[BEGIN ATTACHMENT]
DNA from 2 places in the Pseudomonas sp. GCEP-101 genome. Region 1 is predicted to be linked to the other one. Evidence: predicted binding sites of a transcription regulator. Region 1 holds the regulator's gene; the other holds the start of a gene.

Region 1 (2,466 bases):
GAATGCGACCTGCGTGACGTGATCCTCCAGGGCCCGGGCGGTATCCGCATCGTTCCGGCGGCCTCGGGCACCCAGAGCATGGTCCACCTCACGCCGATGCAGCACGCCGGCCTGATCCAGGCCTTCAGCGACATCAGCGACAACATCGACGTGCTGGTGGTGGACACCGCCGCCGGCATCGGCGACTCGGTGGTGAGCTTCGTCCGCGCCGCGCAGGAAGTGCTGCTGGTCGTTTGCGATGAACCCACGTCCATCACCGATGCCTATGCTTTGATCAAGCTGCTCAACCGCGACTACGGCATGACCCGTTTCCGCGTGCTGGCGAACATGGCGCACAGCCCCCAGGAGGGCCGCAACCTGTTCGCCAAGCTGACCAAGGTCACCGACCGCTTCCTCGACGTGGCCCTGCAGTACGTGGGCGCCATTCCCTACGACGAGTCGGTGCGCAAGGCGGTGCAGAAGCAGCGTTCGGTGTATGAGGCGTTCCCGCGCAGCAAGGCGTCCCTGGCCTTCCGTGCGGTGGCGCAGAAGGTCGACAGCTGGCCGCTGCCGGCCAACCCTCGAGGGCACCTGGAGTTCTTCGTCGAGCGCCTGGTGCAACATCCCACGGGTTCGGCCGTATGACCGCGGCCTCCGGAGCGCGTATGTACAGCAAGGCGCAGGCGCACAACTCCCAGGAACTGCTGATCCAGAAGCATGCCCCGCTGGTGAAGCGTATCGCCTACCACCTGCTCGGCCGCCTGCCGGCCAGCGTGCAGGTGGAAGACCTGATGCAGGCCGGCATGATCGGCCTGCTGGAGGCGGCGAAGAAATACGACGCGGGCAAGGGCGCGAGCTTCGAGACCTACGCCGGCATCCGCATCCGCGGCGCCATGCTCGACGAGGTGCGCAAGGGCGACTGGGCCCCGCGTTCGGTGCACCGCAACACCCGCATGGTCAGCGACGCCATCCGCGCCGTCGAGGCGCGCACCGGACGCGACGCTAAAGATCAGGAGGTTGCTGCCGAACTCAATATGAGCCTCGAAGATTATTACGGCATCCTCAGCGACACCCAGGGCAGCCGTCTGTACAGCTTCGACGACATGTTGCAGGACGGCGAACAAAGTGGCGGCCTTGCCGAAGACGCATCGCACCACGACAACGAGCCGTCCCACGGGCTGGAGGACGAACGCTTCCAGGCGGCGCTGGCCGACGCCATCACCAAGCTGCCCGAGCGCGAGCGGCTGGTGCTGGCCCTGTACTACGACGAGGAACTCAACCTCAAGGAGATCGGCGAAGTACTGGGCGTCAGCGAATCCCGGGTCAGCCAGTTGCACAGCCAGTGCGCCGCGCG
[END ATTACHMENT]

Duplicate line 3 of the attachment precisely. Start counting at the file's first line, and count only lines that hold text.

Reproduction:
GAATGCGACCTGCGTGACGTGATCCTCCAGGGCCCGGGCGGTATCCGCATCGTTCCGGCGGCCTCGGGCACCCAGAGCATGGTCCACCTCACGCCGATGCAGCACGCCGGCCTGATCCAGGCCTTCAGCGACATCAGCGACAACATCGACGTGCTGGTGGTGGACACCGCCGCCGGCATCGGCGACTCGGTGGTGAGCTTCGTCCGCGCCGCGCAGGAAGTGCTGCTGGTCGTTTGCGATGAACCCACGTCCATCACCGATGCCTATGCTTTGATCAAGCTGCTCAACCGCGACTACGGCATGACCCGTTTCCGCGTGCTGGCGAACATGGCGCACAGCCCCCAGGAGGGCCGCAACCTGTTCGCCAAGCTGACCAAGGTCACCGACCGCTTCCTCGACGTGGCCCTGCAGTACGTGGGCGCCATTCCCTACGACGAGTCGGTGCGCAAGGCGGTGCAGAAGCAGCGTTCGGTGTATGAGGCGTTCCCGCGCAGCAAGGCGTCCCTGGCCTTCCGTGCGGTGGCGCAGAAGGTCGACAGCTGGCCGCTGCCGGCCAACCCTCGAGGGCACCTGGAGTTCTTCGTCGAGCGCCTGGTGCAACATCCCACGGGTTCGGCCGTATGACCGCGGCCTCCGGAGCGCGTATGTACAGCAAGGCGCAGGCGCACAACTCCCAGGAACTGCTGATCCAGAAGCATGCCCCGCTGGTGAAGCGTATCGCCTACCACCTGCTCGGCCGCCTGCCGGCCAGCGTGCAGGTGGAAGACCTGATGCAGGCCGGCATGATCGGCCTGCTGGAGGCGGCGAAGAAATACGACGCGGGCAAGGGCGCGAGCTTCGAGACCTACGCCGGCATCCGCATCCGCGGCGCCATGCTCGACGAGGTGCGCAAGGGCGACTGGGCCCCGCGTTCGGTGCACCGCAACACCCGCATGGTCAGCGACGCCATCCGCGCCGTCGAGGCGCGCACCGGACGCGACGCTAAAGATCAGGAGGTTGCTGCCGAACTCAATATGAGCCTCGAAGATTATTACGGCATCCTCAGCGACACCCAGGGCAGCCGTCTGTACAGCTTCGACGACATGTTGCAGGACGGCGAACAAAGTGGCGGCCTTGCCGAAGACGCATCGCACCACGACAACGAGCCGTCCCACGGGCTGGAGGACGAACGCTTCCAGGCGGCGCTGGCCGACGCCATCACCAAGCTGCCCGAGCGCGAGCGGCTGGTGCTGGCCCTGTACTACGACGAGGAACTCAACCTCAAGGAGATCGGCGAAGTACTGGGCGTCAGCGAATCCCGGGTCAGCCAGTTGCACAGCCAGTGCGCCGCGCG